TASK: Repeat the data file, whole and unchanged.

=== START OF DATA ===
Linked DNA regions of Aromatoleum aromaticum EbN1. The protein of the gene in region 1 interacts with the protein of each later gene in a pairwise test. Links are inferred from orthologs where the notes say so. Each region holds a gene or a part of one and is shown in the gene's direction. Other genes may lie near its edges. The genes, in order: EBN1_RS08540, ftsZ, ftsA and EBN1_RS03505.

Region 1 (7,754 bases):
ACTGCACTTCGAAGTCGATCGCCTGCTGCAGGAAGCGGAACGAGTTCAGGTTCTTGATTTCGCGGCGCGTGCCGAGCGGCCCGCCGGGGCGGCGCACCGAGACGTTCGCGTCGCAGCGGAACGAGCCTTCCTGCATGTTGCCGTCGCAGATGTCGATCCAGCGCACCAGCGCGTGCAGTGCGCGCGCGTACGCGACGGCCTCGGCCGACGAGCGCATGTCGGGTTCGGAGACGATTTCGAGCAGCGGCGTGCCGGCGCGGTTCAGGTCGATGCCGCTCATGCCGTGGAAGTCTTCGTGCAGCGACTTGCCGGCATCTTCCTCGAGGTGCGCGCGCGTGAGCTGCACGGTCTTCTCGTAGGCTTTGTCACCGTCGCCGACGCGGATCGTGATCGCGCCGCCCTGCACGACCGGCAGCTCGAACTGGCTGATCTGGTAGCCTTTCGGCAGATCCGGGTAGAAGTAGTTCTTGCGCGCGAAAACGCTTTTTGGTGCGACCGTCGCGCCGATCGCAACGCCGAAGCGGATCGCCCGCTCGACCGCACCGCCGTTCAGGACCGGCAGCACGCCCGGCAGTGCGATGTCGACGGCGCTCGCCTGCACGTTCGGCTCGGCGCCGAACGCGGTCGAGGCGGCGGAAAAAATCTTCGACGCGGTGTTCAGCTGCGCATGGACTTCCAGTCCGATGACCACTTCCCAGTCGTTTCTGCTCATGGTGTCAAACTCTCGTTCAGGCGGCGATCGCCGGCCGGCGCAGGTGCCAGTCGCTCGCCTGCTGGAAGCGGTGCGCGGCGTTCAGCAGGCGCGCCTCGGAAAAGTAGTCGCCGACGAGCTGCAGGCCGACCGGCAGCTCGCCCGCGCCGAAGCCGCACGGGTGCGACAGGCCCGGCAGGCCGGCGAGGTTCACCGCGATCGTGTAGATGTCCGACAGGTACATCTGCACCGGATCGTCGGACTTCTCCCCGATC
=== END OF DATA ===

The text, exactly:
Linked DNA regions of Aromatoleum aromaticum EbN1. The protein of the gene in region 1 interacts with the protein of each later gene in a pairwise test. Links are inferred from orthologs where the notes say so. Each region holds a gene or a part of one and is shown in the gene's direction. Other genes may lie near its edges. The genes, in order: EBN1_RS08540, ftsZ, ftsA and EBN1_RS03505.

Region 1 (7,754 bases):
ACTGCACTTCGAAGTCGATCGCCTGCTGCAGGAAGCGGAACGAGTTCAGGTTCTTGATTTCGCGGCGCGTGCCGAGCGGCCCGCCGGGGCGGCGCACCGAGACGTTCGCGTCGCAGCGGAACGAGCCTTCCTGCATGTTGCCGTCGCAGATGTCGATCCAGCGCACCAGCGCGTGCAGTGCGCGCGCGTACGCGACGGCCTCGGCCGACGAGCGCATGTCGGGTTCGGAGACGATTTCGAGCAGCGGCGTGCCGGCGCGGTTCAGGTCGATGCCGCTCATGCCGTGGAAGTCTTCGTGCAGCGACTTGCCGGCATCTTCCTCGAGGTGCGCGCGCGTGAGCTGCACGGTCTTCTCGTAGGCTTTGTCACCGTCGCCGACGCGGATCGTGATCGCGCCGCCCTGCACGACCGGCAGCTCGAACTGGCTGATCTGGTAGCCTTTCGGCAGATCCGGGTAGAAGTAGTTCTTGCGCGCGAAAACGCTTTTTGGTGCGACCGTCGCGCCGATCGCAACGCCGAAGCGGATCGCCCGCTCGACCGCACCGCCGTTCAGGACCGGCAGCACGCCCGGCAGTGCGATGTCGACGGCGCTCGCCTGCACGTTCGGCTCGGCGCCGAACGCGGTCGAGGCGGCGGAAAAAATCTTCGACGCGGTGTTCAGCTGCGCATGGACTTCCAGTCCGATGACCACTTCCCAGTCGTTTCTGCTCATGGTGTCAAACTCTCGTTCAGGCGGCGATCGCCGGCCGGCGCAGGTGCCAGTCGCTCGCCTGCTGGAAGCGGTGCGCGGCGTTCAGCAGGCGCGCCTCGGAAAAGTAGTCGCCGACGAGCTGCAGGCCGACCGGCAGCTCGCCCGCGCCGAAGCCGCACGGGTGCGACAGGCCCGGCAGGCCGGCGAGGTTCACCGCGATCGTGTAGATGTCCGACAGGTACATCTGCACCGGATCGTCGGACTTCTCCCCGATC